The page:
A year ago, within the span of about 2 weeks, five friends told me about this book. I was even going to go to a book talk, without having read the book, but a snow stormed ended that plan! Just as well. I wasn’t quite ready last January. I read it in August in 24 hours. Eat, Pray, Love by Elizabeth Gilbert is her true account of a spiritual pilgrimage over a year. She spent 4 months regaining her health and vitality by living in Italy – surrounded by beauty, learning a beautiful language and eating sensual food. Over the next four months, she explored her spirituality at an ashram in India. Finally, she headed to Bali because she deemed it a place of beauty and spirituality combined. And while in Bali she found love with a Brazilian.
And I had mixed feelings and views about the book. (Okay, besides jealousy). The story obviously engaged me. But I felt it did so because it was a fairy tale. My yoga teacher’s response to that was: “You know, fairy tales do come true.” And yes, I do believe that – but I felt that too much went too right for her. She wrote a note of intent – a message asking for her husband to sign the divorce papers. And lo and behold, minutes later her lawyer called with the news. She prayed for her nephew who was having trouble sleeping and she called home after and her sister was astounded to report the nephew was better. Liz meditated and felt the kundalini rising. (Kundalini means “coiled energy,” and rarely during meditation that energy is released in a feeling that, apparently, moves up the spine. The result is a sense of deep connection with all living beings. For more information, click here.) And in Italy she ate pasta every day and gelato every day, sometimes twice a day, gained 20 pounds and wasn’t overweight! See, a fairy tale!
Okay, so what’s wrong with that? I agree that books should entertain. Ideally, they do so while they educate. And she did the best description I’ve ever read of the process of developing a meditation practice – the frustrations, the goal, the process and how to set your intention. And I felt her self-deprecation and voice offered an accessible tone. These types of stories can be so preachy and condescending. She avoids those pitfalls. Reading about her, you cared about her and wanted to find out what happened.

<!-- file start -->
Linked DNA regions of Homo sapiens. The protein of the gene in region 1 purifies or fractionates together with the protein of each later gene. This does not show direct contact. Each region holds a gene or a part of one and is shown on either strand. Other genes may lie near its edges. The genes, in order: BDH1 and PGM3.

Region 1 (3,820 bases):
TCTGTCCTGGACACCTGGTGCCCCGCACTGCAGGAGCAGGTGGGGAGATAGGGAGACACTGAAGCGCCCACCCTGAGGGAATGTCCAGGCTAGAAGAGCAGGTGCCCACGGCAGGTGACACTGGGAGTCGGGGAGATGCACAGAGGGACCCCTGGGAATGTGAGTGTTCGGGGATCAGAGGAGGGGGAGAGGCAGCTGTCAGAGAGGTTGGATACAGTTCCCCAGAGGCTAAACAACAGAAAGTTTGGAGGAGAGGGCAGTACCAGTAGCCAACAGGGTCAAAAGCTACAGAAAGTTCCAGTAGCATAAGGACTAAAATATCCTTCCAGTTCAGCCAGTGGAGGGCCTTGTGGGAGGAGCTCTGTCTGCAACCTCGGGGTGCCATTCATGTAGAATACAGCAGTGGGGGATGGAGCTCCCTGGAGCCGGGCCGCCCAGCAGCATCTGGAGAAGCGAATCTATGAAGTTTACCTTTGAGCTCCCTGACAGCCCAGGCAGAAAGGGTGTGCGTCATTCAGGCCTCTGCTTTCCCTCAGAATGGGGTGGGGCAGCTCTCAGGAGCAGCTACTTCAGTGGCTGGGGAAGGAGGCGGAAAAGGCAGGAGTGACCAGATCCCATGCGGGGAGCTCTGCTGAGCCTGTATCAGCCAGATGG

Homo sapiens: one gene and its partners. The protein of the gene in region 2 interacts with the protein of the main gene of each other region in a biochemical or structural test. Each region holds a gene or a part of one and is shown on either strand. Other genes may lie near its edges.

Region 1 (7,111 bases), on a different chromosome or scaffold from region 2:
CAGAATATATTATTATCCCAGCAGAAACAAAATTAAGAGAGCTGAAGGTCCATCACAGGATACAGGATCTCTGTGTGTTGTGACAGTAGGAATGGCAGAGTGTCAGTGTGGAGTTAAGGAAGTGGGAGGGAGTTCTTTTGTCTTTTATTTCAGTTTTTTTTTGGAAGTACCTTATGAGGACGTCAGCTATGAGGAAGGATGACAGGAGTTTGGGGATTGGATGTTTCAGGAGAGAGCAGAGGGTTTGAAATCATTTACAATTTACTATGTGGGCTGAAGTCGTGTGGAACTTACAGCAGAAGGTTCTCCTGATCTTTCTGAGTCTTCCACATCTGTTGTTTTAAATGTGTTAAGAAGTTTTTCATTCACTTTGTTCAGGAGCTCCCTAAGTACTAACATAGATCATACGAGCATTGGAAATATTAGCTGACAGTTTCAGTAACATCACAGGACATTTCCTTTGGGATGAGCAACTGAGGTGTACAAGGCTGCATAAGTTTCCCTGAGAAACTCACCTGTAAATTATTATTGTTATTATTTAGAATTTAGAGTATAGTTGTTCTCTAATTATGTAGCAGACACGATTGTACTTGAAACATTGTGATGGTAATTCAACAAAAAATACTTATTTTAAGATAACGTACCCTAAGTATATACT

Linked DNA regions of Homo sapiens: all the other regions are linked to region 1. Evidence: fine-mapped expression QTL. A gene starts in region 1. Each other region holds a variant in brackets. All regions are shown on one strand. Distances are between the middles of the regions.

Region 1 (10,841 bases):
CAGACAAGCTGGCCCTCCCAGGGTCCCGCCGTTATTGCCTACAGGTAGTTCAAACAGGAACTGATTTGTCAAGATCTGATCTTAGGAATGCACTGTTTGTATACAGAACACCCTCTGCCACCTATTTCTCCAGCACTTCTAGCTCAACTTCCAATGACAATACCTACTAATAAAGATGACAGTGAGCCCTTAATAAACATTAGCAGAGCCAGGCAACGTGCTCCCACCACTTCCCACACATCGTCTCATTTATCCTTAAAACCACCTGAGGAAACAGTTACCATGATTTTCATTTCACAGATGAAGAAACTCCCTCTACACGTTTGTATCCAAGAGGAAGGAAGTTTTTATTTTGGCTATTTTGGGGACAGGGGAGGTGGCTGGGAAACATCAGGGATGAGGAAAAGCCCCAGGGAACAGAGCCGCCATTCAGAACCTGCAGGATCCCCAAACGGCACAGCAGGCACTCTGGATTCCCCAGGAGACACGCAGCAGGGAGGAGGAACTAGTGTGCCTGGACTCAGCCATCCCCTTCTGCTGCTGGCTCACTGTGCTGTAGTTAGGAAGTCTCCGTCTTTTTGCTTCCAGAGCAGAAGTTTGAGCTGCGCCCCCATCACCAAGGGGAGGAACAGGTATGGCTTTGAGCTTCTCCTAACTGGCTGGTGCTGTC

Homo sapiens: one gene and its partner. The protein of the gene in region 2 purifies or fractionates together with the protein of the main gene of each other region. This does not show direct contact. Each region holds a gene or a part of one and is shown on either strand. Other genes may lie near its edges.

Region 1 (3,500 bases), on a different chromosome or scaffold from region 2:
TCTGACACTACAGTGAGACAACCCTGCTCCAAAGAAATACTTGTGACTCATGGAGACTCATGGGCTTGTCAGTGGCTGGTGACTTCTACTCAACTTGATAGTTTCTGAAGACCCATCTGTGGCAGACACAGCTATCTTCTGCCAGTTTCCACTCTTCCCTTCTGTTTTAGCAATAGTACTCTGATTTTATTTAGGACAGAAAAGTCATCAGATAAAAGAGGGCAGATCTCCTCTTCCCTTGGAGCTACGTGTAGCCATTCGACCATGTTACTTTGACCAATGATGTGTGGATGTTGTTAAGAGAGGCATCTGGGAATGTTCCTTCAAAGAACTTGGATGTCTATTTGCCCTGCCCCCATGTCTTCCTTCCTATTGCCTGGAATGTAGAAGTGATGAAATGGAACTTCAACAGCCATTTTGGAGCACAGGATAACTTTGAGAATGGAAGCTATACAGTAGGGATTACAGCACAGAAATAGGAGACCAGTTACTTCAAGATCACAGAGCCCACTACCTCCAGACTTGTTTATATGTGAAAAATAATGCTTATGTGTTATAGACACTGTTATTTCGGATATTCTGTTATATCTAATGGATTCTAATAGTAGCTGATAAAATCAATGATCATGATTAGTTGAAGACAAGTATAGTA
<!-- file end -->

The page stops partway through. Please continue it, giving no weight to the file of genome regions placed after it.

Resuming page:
But, I worried that she set up expectations that could create yearning, a sense of deprivation by comparison and/or inspire people to follow her path exactly. Now, in interviews since the popularity of this book took off, Gilbert made clear that her path was her path and that one doesn’t need to go to Italy, India and Bali to turn around their lives and find happiness. (She addresses this question specifically on her web site.) For one thing, most people can’t. They don’t have a book advance to make it possible. They have children who can’t be abandoned for a year. I’ve heard her concede this in subsequent interviews. Also, I was relieved when a friend, Richard, whom she met in India, appeared with her on Oprah – he described his own experience with meditation which was very different. And to me more typical and more real. And he noted that not all people have or need to have, as Liz did, the kundalini rise.
Secondly and more importantly, I felt that the doubts of veracity would undermine the helpful messages embedded. Perhaps readers would say, no way because the story was too good to be true and likewise dismiss many of the very helpful lessons. And her lessons are worthwhile.
Well, in the week before Christmas, NPR finally got the memo that people were interested in this book. I love NPR but sometimes they just miss the ball and seem to be of the view that if something is popular (on Oprah!) that their listeners would not be interested. Talk of the Nation‘s Neal Conan interviewed Ms. Gilbert. The discussion was a good one – mostly because of the callers’ questions. One caller, who said maybe she was a skeptic by nature, observed it was such neat package. Too tidy. “You go from divorce to marriage. You go from looking for God, to finding God. How much is genuine and how much is wanting to sell a good book?” (It’s about 23 minutes into the interview).
I thought, yeah – I wanted to know that too and could add to the aspects that made me suspicious. Gilbert admitted that she felt an obligation to her reader not to make them go through every moment of “my 4 years of despair with me”. (Because readers need to be entertained, engaged?…) She took a 5 year period of her life that was a “disaster zone,” and condensed it. The book was the way I wrote myself out of it. “I didn’t know how it was going to turn out.” She admitted a lot of what happened isn’t even in the book.
The book is very good and worth the read. But I think it would have been even better if she had included a few more of the times that her prayers weren’t answered quickly so tidily. I acknowledge that she was balancing interests – engaging her reader and being honest with them. I just wish she’d tipped the scale a little bit more toward reality once her journey started. That would have made her example all the more potent and stimulating.
To buy the book, click here. To check out Elizabeth Gilbert’s web site, including her thoughts on writing and photos of some of the real people she met on her journey, click here. And the Oprah site has an Eat, Love, Pray section.